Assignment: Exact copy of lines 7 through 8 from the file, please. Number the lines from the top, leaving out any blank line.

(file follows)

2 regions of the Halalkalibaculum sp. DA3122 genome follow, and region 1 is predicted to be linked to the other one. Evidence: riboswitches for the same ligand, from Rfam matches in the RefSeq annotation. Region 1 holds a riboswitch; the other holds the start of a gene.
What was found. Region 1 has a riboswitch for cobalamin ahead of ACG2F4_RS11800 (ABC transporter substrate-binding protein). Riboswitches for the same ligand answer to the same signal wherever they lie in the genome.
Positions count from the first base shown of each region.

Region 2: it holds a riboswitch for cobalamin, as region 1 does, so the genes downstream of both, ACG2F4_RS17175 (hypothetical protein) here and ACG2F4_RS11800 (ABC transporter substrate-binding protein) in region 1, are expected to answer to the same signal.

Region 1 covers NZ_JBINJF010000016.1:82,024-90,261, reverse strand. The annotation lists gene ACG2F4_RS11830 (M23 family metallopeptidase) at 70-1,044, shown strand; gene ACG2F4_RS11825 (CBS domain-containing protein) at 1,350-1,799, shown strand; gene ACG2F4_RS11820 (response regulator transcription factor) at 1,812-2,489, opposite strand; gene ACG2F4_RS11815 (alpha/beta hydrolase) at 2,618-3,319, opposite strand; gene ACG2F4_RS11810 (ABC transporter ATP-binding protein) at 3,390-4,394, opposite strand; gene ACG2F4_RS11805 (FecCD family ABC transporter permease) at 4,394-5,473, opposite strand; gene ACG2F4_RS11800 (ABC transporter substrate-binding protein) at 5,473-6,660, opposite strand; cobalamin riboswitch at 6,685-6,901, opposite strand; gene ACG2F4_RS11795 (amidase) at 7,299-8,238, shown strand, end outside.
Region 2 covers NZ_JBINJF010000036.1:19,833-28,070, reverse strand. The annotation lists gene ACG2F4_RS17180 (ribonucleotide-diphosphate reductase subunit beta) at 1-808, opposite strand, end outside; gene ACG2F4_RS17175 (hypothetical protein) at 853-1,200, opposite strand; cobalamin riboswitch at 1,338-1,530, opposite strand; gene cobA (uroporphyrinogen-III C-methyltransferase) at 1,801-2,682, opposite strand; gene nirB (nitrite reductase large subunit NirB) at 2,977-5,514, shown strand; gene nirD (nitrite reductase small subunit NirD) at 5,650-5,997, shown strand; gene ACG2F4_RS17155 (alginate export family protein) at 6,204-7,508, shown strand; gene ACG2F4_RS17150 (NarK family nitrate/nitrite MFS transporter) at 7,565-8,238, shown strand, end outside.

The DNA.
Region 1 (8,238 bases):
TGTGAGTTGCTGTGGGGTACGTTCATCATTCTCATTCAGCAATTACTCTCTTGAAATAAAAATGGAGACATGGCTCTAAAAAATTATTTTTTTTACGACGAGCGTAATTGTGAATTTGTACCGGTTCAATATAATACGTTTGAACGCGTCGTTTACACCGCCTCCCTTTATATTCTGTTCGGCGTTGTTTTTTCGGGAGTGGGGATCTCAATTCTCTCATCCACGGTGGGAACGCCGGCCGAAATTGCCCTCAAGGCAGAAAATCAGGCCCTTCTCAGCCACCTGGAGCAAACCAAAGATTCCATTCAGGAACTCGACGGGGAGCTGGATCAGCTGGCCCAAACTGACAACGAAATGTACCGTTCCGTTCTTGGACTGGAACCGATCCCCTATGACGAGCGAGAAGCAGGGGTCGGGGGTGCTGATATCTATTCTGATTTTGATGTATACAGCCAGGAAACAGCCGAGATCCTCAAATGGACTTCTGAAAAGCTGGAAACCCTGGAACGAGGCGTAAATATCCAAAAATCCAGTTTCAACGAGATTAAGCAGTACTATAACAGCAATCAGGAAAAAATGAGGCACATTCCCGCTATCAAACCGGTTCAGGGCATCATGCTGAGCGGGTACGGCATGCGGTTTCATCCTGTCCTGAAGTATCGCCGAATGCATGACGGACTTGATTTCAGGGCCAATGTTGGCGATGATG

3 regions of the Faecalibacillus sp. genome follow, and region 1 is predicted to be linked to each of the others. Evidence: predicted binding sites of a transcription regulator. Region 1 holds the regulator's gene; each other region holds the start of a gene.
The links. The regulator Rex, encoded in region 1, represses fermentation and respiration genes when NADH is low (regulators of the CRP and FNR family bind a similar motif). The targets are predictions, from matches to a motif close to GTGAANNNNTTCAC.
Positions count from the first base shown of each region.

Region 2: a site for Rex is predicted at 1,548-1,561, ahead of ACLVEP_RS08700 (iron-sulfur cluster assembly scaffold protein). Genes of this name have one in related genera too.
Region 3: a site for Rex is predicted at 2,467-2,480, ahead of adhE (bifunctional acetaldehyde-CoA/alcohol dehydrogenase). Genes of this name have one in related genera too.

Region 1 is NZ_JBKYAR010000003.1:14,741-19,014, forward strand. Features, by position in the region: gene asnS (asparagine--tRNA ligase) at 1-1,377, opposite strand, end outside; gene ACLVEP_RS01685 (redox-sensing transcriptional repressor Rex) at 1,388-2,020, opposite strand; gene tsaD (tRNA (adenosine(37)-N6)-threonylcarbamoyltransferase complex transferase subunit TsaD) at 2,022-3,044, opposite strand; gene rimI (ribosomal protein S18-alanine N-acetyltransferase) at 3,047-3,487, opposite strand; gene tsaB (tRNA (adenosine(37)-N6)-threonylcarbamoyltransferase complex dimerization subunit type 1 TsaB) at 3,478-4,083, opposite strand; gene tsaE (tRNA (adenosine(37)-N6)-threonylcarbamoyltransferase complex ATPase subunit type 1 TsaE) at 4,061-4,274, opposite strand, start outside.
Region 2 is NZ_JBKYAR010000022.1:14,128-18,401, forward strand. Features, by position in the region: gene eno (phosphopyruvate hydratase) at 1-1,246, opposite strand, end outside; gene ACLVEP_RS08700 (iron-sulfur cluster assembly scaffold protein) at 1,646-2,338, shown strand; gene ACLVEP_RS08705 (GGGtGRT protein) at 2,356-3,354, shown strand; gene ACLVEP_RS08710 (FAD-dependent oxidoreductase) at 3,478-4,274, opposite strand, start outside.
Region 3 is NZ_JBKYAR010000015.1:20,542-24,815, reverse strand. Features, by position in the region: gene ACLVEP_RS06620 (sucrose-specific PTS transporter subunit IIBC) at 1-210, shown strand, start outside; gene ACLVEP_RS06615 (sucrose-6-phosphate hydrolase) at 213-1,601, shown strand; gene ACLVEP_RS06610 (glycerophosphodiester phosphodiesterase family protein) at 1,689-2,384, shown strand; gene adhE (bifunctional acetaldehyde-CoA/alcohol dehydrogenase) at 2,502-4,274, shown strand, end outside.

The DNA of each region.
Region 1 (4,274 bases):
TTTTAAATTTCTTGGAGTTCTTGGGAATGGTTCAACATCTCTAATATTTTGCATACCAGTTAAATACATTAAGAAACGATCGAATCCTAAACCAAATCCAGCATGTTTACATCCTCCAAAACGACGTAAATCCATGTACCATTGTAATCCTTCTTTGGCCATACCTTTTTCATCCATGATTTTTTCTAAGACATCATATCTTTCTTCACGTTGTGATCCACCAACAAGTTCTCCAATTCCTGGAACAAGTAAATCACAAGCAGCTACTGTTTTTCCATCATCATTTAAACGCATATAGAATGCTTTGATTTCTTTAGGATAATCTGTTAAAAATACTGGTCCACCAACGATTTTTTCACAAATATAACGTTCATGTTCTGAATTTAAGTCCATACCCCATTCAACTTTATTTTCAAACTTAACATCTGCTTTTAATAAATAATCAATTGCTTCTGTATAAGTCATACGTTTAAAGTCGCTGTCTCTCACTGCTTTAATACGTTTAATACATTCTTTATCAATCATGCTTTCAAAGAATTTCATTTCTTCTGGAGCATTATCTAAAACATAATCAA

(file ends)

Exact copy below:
The DNA.
Region 1 (8,238 bases):